$0 3,399,878,424 Virtual certainty A very high chance

The table makes one thing clear – the odds are not great. With a $1000 investment, you’re looking at a 1 in 3.4 million chance every month of winning a prize above $5,000. 99.996% of bonus bonds return $0 to their owners.

Every prize is paid out tax-free

​Bonus Bonds pays all tax on the prizes (the interest), which means whatever you win won’t be treated as income. For bond holders who pay tax, that gives some advantage to the investment. However, despite the overall return on investment being 1.5%, those with average luck won’t win cash prizes anywhere near that rate.

 

Bonus Bonds states the annual return is around 1.5%, but for an individual investor its much lower.

The median prize is $0, which accounts for 99.96% of all bonds. The median cash win is $20, which accounts for 98% of all cash prizes awarded. So, almost every bond wins nothing or at best, next to nothing, with their investment . For every lucky bond that wins $1m, there are 3.4 billion bonds that win nothing.

ESTIMATED CASH PRIZES WON OVER ONE YEAR WITH AVERAGE LUCK

Number of bonds held Median average winnings Adjusted for Actual Prize Distributions
100 Nothing $0
1,000 Nothing $0
10,000 $96 $80
15,000 $144 $140
30,000 $288 $280
40,000 $384 $380
50,000 $480 $480

Assumptions:
(1) Chance of winning: 1 in 25,003 per draw (source: Bonus Bonds November 2017 disclosure)
(2) Annual chance of winning: 1 in 2084 (i.e. 25,003/12)
(3) As 98% of prizes distributed every year are for $20, we’ve made the assumption that an investor with average luck will only win $20 prizes rather than $1m or other cash prizes.

You can increase your odds…by buying more

  • The only way to increase your chances of winning is buying more bonds – the more you hold, the lower the odds.
  • Despite rumours and urban myths, newer or older bonds have equal chance of winning in a monthly cash draw. Each bond has the same chance, irrespective of when it was purchased.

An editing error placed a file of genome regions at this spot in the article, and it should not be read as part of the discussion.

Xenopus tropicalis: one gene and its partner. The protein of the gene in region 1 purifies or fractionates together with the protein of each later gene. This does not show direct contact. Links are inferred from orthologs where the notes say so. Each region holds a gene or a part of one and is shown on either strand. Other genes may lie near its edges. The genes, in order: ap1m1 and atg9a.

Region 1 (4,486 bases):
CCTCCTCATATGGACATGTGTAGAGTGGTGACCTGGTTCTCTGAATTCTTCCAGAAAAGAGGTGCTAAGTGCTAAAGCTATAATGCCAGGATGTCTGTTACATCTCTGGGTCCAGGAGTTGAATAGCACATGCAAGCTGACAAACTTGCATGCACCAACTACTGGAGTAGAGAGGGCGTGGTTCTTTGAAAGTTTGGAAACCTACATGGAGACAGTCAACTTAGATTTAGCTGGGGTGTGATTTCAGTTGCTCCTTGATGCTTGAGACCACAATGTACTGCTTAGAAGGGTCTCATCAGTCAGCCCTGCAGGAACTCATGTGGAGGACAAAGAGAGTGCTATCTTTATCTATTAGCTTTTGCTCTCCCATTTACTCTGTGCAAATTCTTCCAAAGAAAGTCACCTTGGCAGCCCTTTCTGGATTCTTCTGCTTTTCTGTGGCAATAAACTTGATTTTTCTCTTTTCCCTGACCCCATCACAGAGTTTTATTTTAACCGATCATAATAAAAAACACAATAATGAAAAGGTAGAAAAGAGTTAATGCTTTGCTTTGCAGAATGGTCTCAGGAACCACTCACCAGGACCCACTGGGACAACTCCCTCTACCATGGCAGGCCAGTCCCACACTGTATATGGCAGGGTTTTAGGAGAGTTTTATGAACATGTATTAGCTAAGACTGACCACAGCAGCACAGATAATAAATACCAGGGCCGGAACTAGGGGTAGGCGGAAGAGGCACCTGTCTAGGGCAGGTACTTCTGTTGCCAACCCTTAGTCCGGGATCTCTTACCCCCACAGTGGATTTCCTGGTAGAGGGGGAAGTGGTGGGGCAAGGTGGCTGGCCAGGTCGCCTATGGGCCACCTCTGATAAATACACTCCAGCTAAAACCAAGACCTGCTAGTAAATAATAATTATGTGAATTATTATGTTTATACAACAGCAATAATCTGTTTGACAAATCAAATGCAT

• And, a Bonus Bond is only eligible to be included in the monthly prize draw after you have owned it for at least one calendar month. For example, if you buy a Bonus Bond in March, that Bonus Bond won’t be in the monthly prize draw in April, but it will be in any monthly prize draws from the first day of May onwards. This means that your investment sits earning nothing for up to two months.

 

Bonus Bonds markets its cash prizes as “winning” – it’s in fact only a return on your investment.

The marketing talks about the wonderful things “Bonus Bonds $1 MILLION winners” do, and the impulse is to invest to “win” big. Yet the cash prizes are merely the interest paid on everyone’s investment. We all know a friend which says “I win with my Bonus Bonds quite often”.

But if they’ve got $10,000 invested and “win” $75 in a year, the same investment in a bank would “win” $300, and that “win” is guaranteed. Despite this, everyone loves to win things, so there is a strong psychological pull towards keeping money in Bonus Bonds even if the return is relatively poor.

Bonus Bonds are unlikely to beat the inflation rate

Consumer prices in New Zealand increased 1.9% year-on-year in the third quarter of 2017, meaning general goods and services cost 1.9% more today than they did this time last year. Bonus Bonds, unlike a term investment, don’t pay a guaranteed amount of interest. This means that as inflation increases, your money loses value in real terms. What you could buy for $1,000 last year would cost a lot more next year. Most saving and term investments beat inflation levels, but Bonus Bonds do not.

 

If you hold Bonus Bonds for the long term, inflation will eat your investment!